termite types, formosan termitesFormosan Termites: Alates of formosan termite are yellowish-brown and 12 to 15 mm long (0.5 to 0.6 inch). There are numerous small hairs on the wings of these comparatively large swarmers. Soldiers have an orange-brown, oval-shaped head, curved mandibles and a whitish body.

Credits:  http://entnemdept.ufl.edu/creatures/urban/termites/formosan_termite.htm

Termite Types – Their habitat.

Subterranean Termites: Moisture is important to subterranean termites, which have very little resistance to dehydration. To survive, they must maintain contact with the soil (their primary moisture source) or other above-ground moisture sources, such as in structures with defective plumbing or guttering. Termites foraging for food above ground protect themselves with shelter tubes, which are sometimes called mud tubes. The tubes may be thinly constructed or large and thick-walled to accommodate many termites moving vertically between the soil and the food source. This construction material also is found lining the galleries built in wood being attacked and aids in identifying termite-damaged wood. Shelter tubes often are used to bridge masonry or other objects, allowing termites access to a food source (wood) above ground. 

Credits: https://insects.tamu.edu/extension/bulletins/b-6080.html

Dampwood Termites: Dampwood termites can cause significant damage. They rarely infest sound wood. However, once a Pacific dampwood termite colony has infested wood with high moisture content, it can move into adjoining areas of dry wood. This Pacific termite does not require soil contact. However, wood-to-ground contact in a home’s construction often leads to dampwood infestations. Homes built over or near water, or with wood buried in the ground, are more likely to be infested.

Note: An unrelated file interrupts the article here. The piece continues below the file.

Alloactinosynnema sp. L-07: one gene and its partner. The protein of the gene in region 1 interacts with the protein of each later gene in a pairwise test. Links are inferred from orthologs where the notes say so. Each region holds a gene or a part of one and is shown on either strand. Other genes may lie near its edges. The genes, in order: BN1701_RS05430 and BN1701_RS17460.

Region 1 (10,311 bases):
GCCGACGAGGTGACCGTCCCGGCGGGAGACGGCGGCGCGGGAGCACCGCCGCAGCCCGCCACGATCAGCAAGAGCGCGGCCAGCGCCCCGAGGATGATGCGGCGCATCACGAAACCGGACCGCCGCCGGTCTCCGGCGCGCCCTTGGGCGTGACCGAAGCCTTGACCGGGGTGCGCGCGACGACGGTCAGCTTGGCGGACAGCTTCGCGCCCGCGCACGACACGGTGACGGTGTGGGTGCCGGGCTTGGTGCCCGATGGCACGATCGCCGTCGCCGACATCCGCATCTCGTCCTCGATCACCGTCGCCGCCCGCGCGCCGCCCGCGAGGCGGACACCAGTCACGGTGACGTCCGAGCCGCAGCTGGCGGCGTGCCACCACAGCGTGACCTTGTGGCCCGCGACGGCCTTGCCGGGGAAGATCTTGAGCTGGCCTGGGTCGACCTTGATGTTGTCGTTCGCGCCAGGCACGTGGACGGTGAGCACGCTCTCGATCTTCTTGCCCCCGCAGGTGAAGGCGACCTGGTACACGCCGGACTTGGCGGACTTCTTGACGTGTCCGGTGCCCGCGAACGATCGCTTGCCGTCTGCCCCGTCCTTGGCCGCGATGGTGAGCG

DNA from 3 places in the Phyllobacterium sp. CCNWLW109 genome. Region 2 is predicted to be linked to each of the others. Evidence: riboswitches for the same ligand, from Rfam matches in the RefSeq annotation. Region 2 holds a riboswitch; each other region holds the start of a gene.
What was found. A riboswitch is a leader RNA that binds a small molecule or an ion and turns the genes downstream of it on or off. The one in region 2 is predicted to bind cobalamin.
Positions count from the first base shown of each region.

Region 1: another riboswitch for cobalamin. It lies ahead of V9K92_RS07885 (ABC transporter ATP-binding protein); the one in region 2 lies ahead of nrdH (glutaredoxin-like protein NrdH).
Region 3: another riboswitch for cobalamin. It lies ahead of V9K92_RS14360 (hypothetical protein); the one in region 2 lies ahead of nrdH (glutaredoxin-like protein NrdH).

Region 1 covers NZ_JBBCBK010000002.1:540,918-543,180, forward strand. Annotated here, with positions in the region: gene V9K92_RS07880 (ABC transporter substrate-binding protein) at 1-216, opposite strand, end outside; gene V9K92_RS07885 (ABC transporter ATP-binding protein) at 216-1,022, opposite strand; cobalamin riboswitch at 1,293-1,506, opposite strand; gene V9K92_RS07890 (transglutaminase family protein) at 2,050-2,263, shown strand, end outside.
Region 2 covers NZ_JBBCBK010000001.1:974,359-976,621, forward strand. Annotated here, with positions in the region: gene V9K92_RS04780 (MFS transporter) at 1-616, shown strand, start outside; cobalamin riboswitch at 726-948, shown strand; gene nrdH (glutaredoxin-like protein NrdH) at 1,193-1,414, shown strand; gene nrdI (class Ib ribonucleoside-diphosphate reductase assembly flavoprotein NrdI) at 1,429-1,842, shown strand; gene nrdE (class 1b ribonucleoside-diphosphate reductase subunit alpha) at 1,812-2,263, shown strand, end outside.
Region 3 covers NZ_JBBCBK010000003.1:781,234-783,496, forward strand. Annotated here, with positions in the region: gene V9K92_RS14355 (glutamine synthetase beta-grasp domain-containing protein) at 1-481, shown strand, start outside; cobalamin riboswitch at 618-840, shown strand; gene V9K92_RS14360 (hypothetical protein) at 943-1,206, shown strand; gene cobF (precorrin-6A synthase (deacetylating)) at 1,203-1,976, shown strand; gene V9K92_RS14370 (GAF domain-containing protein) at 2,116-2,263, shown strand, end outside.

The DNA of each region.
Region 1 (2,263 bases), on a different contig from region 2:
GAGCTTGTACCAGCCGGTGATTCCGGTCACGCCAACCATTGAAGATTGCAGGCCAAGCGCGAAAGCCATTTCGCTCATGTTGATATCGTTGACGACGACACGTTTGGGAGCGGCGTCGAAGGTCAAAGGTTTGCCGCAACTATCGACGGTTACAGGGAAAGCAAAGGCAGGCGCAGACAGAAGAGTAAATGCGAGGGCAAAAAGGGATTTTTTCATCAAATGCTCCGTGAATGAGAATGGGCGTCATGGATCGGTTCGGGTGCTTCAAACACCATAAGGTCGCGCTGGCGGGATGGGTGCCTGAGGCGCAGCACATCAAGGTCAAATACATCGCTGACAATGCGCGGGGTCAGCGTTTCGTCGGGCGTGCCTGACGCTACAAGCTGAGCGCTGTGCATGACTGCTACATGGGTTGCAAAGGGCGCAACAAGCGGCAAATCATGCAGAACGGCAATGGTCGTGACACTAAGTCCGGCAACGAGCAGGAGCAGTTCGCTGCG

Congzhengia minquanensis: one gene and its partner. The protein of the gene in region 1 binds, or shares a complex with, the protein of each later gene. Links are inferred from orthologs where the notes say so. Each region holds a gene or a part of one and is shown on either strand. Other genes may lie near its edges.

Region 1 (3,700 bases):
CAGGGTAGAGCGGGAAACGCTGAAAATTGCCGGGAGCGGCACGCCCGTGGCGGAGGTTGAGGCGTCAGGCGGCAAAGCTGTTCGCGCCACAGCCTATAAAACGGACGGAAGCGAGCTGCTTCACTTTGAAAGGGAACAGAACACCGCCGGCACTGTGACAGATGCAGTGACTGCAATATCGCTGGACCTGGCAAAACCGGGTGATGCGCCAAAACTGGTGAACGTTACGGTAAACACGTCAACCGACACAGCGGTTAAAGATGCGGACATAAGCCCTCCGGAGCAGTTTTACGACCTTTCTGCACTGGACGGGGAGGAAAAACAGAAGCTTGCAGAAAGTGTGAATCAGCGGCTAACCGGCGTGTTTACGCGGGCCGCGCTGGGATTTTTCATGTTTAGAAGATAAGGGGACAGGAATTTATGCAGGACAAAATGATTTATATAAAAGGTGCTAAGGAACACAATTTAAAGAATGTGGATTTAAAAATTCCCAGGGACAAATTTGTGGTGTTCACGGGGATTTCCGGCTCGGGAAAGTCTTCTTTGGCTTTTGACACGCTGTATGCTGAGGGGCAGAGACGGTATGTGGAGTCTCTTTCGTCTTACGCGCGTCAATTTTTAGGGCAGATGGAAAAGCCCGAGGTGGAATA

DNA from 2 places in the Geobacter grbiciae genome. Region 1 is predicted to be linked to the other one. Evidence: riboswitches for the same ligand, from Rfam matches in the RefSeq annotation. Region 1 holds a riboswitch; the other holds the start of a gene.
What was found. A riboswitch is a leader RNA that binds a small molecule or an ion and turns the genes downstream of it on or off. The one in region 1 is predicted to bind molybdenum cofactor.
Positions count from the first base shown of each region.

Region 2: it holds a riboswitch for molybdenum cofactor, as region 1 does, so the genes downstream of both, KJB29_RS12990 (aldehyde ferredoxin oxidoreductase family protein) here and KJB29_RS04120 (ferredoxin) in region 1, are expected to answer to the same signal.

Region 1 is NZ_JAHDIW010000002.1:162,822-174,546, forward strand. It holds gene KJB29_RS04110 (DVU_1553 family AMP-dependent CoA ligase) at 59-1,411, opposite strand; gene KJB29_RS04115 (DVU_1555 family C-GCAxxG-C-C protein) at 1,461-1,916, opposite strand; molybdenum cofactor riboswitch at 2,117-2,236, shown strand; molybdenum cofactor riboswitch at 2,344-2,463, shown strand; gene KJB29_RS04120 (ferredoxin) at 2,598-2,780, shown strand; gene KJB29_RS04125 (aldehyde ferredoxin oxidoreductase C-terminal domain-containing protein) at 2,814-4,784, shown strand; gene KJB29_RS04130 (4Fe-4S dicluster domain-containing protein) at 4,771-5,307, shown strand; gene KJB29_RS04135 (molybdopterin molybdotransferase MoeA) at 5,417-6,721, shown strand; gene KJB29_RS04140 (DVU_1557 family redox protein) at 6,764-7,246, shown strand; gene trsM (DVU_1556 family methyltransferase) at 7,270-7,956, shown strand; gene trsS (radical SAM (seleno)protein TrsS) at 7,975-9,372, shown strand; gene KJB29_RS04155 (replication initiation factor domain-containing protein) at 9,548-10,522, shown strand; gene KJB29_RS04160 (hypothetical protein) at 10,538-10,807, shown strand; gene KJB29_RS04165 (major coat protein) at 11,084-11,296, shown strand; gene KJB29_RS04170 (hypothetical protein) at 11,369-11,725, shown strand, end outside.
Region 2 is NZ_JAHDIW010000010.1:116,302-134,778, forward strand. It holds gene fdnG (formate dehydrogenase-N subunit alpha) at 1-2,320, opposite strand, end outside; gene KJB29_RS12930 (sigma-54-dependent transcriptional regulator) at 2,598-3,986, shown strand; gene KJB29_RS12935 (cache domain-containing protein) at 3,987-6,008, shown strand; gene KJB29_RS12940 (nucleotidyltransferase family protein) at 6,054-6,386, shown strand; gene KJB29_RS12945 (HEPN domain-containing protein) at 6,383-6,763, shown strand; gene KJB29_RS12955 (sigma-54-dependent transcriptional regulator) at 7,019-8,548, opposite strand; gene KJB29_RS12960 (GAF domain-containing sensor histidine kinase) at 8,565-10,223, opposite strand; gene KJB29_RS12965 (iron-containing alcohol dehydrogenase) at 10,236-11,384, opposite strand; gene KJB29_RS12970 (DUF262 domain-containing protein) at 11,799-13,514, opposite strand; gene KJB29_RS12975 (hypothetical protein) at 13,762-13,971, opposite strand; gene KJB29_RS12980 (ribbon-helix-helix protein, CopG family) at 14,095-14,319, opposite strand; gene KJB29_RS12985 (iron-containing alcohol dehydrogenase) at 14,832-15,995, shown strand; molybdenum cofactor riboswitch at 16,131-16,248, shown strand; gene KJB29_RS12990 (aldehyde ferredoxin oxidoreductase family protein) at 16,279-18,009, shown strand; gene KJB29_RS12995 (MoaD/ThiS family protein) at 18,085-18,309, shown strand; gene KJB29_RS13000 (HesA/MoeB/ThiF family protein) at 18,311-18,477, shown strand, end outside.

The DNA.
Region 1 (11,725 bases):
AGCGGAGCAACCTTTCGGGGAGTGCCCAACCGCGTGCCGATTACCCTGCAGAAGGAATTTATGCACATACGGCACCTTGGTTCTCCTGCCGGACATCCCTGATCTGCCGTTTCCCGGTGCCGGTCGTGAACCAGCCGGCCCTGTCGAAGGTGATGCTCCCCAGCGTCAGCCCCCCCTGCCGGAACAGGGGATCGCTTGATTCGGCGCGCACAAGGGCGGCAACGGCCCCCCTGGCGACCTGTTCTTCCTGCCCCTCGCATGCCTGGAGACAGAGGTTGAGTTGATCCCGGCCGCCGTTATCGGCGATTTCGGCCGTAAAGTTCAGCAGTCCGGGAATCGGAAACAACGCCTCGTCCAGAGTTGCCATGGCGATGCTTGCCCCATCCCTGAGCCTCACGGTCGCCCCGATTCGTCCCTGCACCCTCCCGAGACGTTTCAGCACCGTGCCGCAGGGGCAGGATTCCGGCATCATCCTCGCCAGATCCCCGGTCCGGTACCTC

Credits: http://www.termites.com/types-of-termites/pacific-dampwood-termite/

Drywood termites often establish nests in roof materials and wooden wall supports accessed under eaves. However, despite being capable of surviving on low wood moisture they are also found in wood associated with a water source such as a leaky pipe or water heater. Dead wood accumulating around buildings and homes often serves as a source of infestation.

Credits: http://ag.arizona.edu/pubs/insects/az1232/

Formosan Subterranean Termites: A mature Formosan colony can consume as much as 13 ounces of wood a day (ca. 400 g) and severely damage a structure in as little as three months. Because of its population size and foraging range, the presence of a colony poses serious threats to nearby structures. Once established, Formosan subterranean termites have never been eradicated from an area.

Credits:  http://en.wikipedia.org/wiki/Formosan_subterranean_termite

Termite Types – When found in your building, what to do?

View our other articles on termites to learn ways to prevent an infestation.

If you see termites or signs of termites in a home or commercial building, you’ve basically got a 5-alarm fire happening. Both in the case of a fire, and a termite infestation, if you do nothing, the building will eventually collapse. In the case of termites, you won’t see smoke or flames, and the damage will take longer to progress, but floors will begin to sag and eventually completely descintegrate beneath your feet!

If it was an actual fire, you wouldn’t hesitate to call the fire department. In this case, you have another call to make.

Termite Types – Who to call when any type of termite is discovered?

Call ApolloX Pest Control

(888) 499-7378

 

Termite Types - Not All Termites Are the Same
Termite Types - Not All Termites Are the Same
Termite Types: There are 4 termite types most commonly encountered: Subterranean termites, dampwood termites, drywood termites and formosan termites.